Michigan House moves closer to letting you make bad and boozy decisions until 4 a.m. at bars

Mar 18, 2021 at 2:24 pm
click to enlarge A bartender makes cocktails. - Shutterstock.com
A bartender makes cocktails.

Cue up Louis Armstrong's “What a Wonderful World” or, like, any song by Kesha and/or Pitbull, because Michigan lawmakers are fighting for our right to party — and t0 drink ourselves silly — at bars until 4 a.m.

The Michigan House moved the state one step closer in possibly amending the Michigan Liquor Control Code, which would let cities decide whether bars and liquor licensees would be allowed to sling drinks for an additional two hours, The Detroit News reports. The Rep. Ryan Berman R-Commerce Township-sponsored measure passed in a 62-45 vote.

State law currently prohibits the sale of alcohol for both on-premises and off-premises between 2 a.m. and 7 a.m. and under the state's current pandemic restrictions, indoor dining has an 11 p.m. curfew.

The measure, designed to help bars recover some of the money they lost during the coronavirus restrictions, would allow local municipalities to decide whether to extend closing time for bars and restaurants — though it should be noted that not all bars and restaurants that apply for a late-night permit are not automatically approved, because that's up to the discretion of MLCC, baby. Oh, and the MLCC will also charge establishments that opt into the late-night booze curfew an annual fee of $250 because, well, money.

But don't call up the squad to get faded just yet, as similar bills have gotten this far in the past but failed to reach a full Senate vote. The current bill would need to pass the Senate and get the ol' John Hancock of Gov. Gretchen Whitmer and, if approved, would likely go into effect once state-wide indoor dining restrictions are lifted.

The city of Detroit is among those in favor of the bill, citing the new hours would allow people who work in late-night industries (frontline workers, hospitality staff, artists, and performers) to enjoy the libations of the area's many boozy spots.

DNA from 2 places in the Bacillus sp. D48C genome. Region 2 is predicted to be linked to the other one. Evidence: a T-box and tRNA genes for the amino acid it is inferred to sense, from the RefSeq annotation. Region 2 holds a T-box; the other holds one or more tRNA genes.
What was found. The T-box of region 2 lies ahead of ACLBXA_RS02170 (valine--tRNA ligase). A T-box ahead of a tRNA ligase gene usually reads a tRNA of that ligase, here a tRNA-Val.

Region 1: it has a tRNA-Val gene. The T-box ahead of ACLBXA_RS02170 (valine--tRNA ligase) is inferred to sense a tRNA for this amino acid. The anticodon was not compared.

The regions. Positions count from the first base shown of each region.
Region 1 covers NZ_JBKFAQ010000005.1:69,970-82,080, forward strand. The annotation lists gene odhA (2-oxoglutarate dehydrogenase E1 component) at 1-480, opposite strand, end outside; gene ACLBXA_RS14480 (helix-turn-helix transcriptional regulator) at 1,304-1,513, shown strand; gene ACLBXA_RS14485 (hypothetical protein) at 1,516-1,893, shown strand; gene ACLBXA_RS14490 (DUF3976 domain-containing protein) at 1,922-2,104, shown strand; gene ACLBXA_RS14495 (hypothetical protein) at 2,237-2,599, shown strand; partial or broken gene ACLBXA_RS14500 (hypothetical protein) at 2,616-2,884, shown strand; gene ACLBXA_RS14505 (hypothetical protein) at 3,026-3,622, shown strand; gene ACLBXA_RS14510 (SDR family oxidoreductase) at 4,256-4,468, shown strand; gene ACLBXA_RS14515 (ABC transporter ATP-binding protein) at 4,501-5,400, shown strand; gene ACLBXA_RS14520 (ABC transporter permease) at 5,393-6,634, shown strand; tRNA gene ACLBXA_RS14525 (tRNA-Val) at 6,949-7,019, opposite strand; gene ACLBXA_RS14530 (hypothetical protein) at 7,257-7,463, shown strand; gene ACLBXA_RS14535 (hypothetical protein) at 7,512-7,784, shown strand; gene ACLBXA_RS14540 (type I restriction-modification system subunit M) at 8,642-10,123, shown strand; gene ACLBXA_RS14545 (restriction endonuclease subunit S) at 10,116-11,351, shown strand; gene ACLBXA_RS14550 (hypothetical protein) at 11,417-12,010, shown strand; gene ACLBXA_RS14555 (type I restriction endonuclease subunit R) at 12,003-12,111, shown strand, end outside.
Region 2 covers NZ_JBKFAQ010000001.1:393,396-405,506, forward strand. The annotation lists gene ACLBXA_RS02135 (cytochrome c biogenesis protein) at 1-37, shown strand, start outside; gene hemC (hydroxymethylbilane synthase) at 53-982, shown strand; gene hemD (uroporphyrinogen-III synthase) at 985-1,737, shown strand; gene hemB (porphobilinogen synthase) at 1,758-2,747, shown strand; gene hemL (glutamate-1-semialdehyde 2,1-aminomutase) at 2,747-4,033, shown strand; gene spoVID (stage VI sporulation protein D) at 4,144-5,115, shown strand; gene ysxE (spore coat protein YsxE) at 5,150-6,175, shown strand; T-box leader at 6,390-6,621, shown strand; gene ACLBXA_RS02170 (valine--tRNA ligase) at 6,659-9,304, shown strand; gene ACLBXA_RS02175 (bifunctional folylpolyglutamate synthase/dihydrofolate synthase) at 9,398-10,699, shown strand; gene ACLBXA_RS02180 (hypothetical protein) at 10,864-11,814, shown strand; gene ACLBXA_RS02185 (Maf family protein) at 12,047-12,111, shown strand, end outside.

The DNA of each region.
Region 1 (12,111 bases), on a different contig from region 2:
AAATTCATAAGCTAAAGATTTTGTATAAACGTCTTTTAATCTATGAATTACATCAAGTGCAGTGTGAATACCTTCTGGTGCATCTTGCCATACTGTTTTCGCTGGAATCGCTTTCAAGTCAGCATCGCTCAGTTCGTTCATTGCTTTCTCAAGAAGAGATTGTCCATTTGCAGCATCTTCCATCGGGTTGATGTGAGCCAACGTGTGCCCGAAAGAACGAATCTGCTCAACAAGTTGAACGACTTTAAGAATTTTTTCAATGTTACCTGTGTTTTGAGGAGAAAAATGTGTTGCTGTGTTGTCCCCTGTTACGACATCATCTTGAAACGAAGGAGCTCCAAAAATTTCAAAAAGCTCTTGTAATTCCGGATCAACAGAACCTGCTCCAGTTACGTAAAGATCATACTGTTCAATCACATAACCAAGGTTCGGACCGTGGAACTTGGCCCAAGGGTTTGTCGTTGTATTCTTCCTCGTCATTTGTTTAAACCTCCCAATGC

Not just that, but Rep. Berman also cited some stats that address another added benefit of an extended closing time (the song is in your head now, isn't it?): a decrease in crime. Apparently, people lingering on streets, street corners, and outside of bars and restaurants have proven to curb crime (but, unofficially, would likely lead to an increase in sidewalk vomit).

“It gives the city that international allure that creates jobs for Detroit residents and visitors to come as well," Detroit's 24-hour economy ambassador Adrian Tonon said. “In a post-pandemic world, it means a lot to these businesses to have these extra hours not only to survive but to strive.”

Meanwhile, the Michigan Sheriffs' Association has some hangups regarding the matter, and by hangups, we mean the possibility of a very serious increase in drunk driving incidents and potentially fatal accidents because the association predicts people will go bar hopping.

Plus, accidents could complicate the morning commute because, yes, if you party till 4 a.m. and get home at, say, 4:35 a.m. (because you stopped at Taco Bell, you beautiful freak) many people could still be intoxicated when it comes to clocking in at 9 a.m., and literally no one wants that.

While we wait for this possible dream world to become a foggy and regrettable dream world, remember: drink responsibly and tip your goddamn bartender.

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